Rory McIlroy might think Tiger Woods’ escape from Masters disqualification was “questionable” but he believes he’s closer than ever to coming up with the right answers to his own Augusta inquisition.
The 23-year old world No 2 bounced back from the nightmare third round 79 that cost him his title chance this year with a closing 69 that gives him hope of one day pulling on the famous green jacket.
Four birdies — including a near hole-in-one at the 16th — and just one bogey gave the Holywood native a share of 25th as he posted a two over total in his fifth appearance at Augusta.
“If only I had had that yesterday it would have been nice,” said McIlroy, recalling the eight shots he dropped in a 10-hole stretch from the seventh.
“I didn’t feel like I played too differently today than I did yesterday, but yet the score is 10 shots lower. It’s just the way it is on this golf course.
“If you get on the wrong sides of the greens and wrong sides of the pins it can make you look silly at times.
“But obviously I went through a bad stretch of holes there yesterday from 7 to 11, played them in five‑over, but apart from that I actually felt like I had a decent tournament.”
McIlroy has broken par in nine of his 18 rounds at Augusta, shooting everything from an opening 65 to a closing 80 in 2011, the year of his meltdown.
“It’s just about trying to limit those mistakes,” he said. “I’m learning each and every year around here. And I still got plenty of more years to try and get one of those jackets.
“You just got to be so controlled and not take on too much and yesterday I didn’t feel like I did that much wrong, today I played a really nice controlled round of golf, shoot 69, and if you do that, every round you’re not going to be too far away.
“It’s one of these golf courses where, when it’s like this unfortunately like you can shoot 65 in a heart beat, but all of a sudden you go for a few shots and you’re staring double and triple bogey in the face.”
McIlroy’s day began with the newspapers still full of talk of Woods and Augusta National’s decision not to disqualify him for signing for a wrong score on Friday.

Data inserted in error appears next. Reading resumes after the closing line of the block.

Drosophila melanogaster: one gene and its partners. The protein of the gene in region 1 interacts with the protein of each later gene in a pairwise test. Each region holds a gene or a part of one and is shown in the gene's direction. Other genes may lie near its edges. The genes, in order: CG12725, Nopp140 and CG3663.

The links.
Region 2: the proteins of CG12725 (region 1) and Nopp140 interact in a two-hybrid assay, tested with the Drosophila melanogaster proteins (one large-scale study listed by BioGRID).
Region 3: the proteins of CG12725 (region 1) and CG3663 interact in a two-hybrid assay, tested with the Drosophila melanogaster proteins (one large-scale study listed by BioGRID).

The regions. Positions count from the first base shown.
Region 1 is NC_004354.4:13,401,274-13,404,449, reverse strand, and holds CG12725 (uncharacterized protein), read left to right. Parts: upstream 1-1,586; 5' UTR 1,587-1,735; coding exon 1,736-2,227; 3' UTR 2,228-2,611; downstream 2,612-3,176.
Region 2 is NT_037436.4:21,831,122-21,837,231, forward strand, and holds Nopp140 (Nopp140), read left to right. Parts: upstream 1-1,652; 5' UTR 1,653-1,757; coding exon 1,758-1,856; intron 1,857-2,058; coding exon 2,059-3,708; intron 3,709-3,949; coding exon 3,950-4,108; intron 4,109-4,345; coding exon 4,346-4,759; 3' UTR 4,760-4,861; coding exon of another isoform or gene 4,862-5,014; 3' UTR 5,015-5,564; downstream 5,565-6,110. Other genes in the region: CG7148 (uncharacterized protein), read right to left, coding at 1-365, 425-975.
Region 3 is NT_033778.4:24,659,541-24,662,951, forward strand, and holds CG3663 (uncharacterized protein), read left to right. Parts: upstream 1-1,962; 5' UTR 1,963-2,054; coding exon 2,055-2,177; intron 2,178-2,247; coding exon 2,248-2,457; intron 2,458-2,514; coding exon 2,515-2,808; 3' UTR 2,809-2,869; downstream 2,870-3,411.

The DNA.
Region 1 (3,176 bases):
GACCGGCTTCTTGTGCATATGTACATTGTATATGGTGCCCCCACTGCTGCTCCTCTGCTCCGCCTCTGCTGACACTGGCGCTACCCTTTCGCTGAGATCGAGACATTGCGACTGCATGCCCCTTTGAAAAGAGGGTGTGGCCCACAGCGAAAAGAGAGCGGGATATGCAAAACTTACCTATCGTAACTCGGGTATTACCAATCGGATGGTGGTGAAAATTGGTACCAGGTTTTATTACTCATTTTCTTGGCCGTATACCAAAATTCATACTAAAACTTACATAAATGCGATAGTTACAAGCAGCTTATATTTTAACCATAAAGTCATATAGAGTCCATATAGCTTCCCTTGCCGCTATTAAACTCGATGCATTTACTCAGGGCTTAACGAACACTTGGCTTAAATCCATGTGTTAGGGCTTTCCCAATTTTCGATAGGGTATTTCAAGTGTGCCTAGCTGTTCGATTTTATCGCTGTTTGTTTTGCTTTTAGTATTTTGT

“It’s up to the rules committee,” McIlroy said when asked his opinion of “dropgate” and Woods. “I thought it was questionable to be honest but it’s not for me to say. He’s playing and he’s in contention. We’ll see what happens.”
McIlroy’s third round problems stemmed from his poor play off the tee but he was clinical yesterday and hardly put a foot wrong all day.
Having chipped and putted to save par at the first, he almost holed a curling 50 foot eagle putt at the second before dropping his only shot of the day at the par-three fourth, where he was in the deep bunker on the right.
Unlucky to spin back off the top tier at the par-three sixth, he still saved par there before playing the stretch he covered in eight over on Saturday in three under.
Despite missing a great chance from six feet at the seventh, he chipped dead to birdie the eighth, parred his way through Amen Corner before picking up birdies at the 15th and 16th.
His two at the 170-yard 16th was spectacular - a towering eighth iron that pitched right of the pin and rolled down the slope, finishing two inches behind the pin.
Leaving Augusta on a high, McIlroy said: “I’ve shot good enough scores around here, I just haven’t put them all together in four rounds. So when I’m able to do that, I hope that I’ll go close.
“It’s a frustrating golf course at times, but even today I hit some good shots into pins and instead of going 10 feet away I rolled off the green and stuff like that. It’s just the way Augusta is and I think you have to embrace it and accept that’s what it’s going to be like sometimes.
“It’s the same thing every year. Don’t short side yourself, don’t take on too much when you know you can’t.
“That’s the game plan that I came in with this week and it just didn’t pay off. Something like the 15th hole yesterday you hit the ball up 10 yards on the green all of a sudden it comes back into the water and you think you’ve played a good shot.
“It’s just the little just the little nuances of this golf course, it’s a tough one. But I’m learning each and every year and hopefully I’ll come back with a little more experience next year.”
Set to return to action in at Quail Hollow in three weeks’ time, McIlroy added: “I’ve got a good stretch of tournaments coming up, Charlotte and TPC then going back to Europe for Wentworth, followed by Memorial and US Open, so I’m looking forward to the tournaments coming up.”